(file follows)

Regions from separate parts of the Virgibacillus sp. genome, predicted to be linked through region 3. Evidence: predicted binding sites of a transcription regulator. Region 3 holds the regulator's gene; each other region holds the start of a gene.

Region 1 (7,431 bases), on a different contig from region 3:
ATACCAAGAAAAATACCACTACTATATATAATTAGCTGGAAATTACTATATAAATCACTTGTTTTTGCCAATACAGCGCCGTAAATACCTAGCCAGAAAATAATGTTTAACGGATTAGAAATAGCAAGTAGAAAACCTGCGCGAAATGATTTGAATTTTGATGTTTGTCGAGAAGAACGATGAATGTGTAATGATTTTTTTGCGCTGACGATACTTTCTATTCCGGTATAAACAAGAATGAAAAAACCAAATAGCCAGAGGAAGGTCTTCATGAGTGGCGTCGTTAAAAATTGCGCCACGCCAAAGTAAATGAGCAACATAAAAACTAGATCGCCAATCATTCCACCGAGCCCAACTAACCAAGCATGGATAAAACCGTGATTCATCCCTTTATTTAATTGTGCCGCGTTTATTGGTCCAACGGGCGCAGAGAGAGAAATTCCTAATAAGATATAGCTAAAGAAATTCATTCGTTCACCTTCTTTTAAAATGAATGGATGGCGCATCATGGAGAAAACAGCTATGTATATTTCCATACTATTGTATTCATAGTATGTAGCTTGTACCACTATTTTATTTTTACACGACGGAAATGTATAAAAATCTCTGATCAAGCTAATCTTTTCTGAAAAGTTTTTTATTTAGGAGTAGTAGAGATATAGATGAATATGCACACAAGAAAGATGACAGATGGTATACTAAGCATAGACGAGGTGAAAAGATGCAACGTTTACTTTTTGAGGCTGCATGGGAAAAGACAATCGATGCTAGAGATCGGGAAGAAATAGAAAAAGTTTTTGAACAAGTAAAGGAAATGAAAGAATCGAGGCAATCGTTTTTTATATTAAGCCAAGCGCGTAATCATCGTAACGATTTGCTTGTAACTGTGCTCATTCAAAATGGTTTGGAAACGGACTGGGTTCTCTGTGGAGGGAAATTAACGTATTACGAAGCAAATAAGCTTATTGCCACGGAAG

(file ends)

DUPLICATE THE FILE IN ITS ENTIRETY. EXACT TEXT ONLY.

Regions from separate parts of the Virgibacillus sp. genome, predicted to be linked through region 3. Evidence: predicted binding sites of a transcription regulator. Region 3 holds the regulator's gene; each other region holds the start of a gene.

Region 1 (7,431 bases), on a different contig from region 3:
ATACCAAGAAAAATACCACTACTATATATAATTAGCTGGAAATTACTATATAAATCACTTGTTTTTGCCAATACAGCGCCGTAAATACCTAGCCAGAAAATAATGTTTAACGGATTAGAAATAGCAAGTAGAAAACCTGCGCGAAATGATTTGAATTTTGATGTTTGTCGAGAAGAACGATGAATGTGTAATGATTTTTTTGCGCTGACGATACTTTCTATTCCGGTATAAACAAGAATGAAAAAACCAAATAGCCAGAGGAAGGTCTTCATGAGTGGCGTCGTTAAAAATTGCGCCACGCCAAAGTAAATGAGCAACATAAAAACTAGATCGCCAATCATTCCACCGAGCCCAACTAACCAAGCATGGATAAAACCGTGATTCATCCCTTTATTTAATTGTGCCGCGTTTATTGGTCCAACGGGCGCAGAGAGAGAAATTCCTAATAAGATATAGCTAAAGAAATTCATTCGTTCACCTTCTTTTAAAATGAATGGATGGCGCATCATGGAGAAAACAGCTATGTATATTTCCATACTATTGTATTCATAGTATGTAGCTTGTACCACTATTTTATTTTTACACGACGGAAATGTATAAAAATCTCTGATCAAGCTAATCTTTTCTGAAAAGTTTTTTATTTAGGAGTAGTAGAGATATAGATGAATATGCACACAAGAAAGATGACAGATGGTATACTAAGCATAGACGAGGTGAAAAGATGCAACGTTTACTTTTTGAGGCTGCATGGGAAAAGACAATCGATGCTAGAGATCGGGAAGAAATAGAAAAAGTTTTTGAACAAGTAAAGGAAATGAAAGAATCGAGGCAATCGTTTTTTATATTAAGCCAAGCGCGTAATCATCGTAACGATTTGCTTGTAACTGTGCTCATTCAAAATGGTTTGGAAACGGACTGGGTTCTCTGTGGAGGGAAATTAACGTATTACGAAGCAAATAAGCTTATTGCCACGGAAG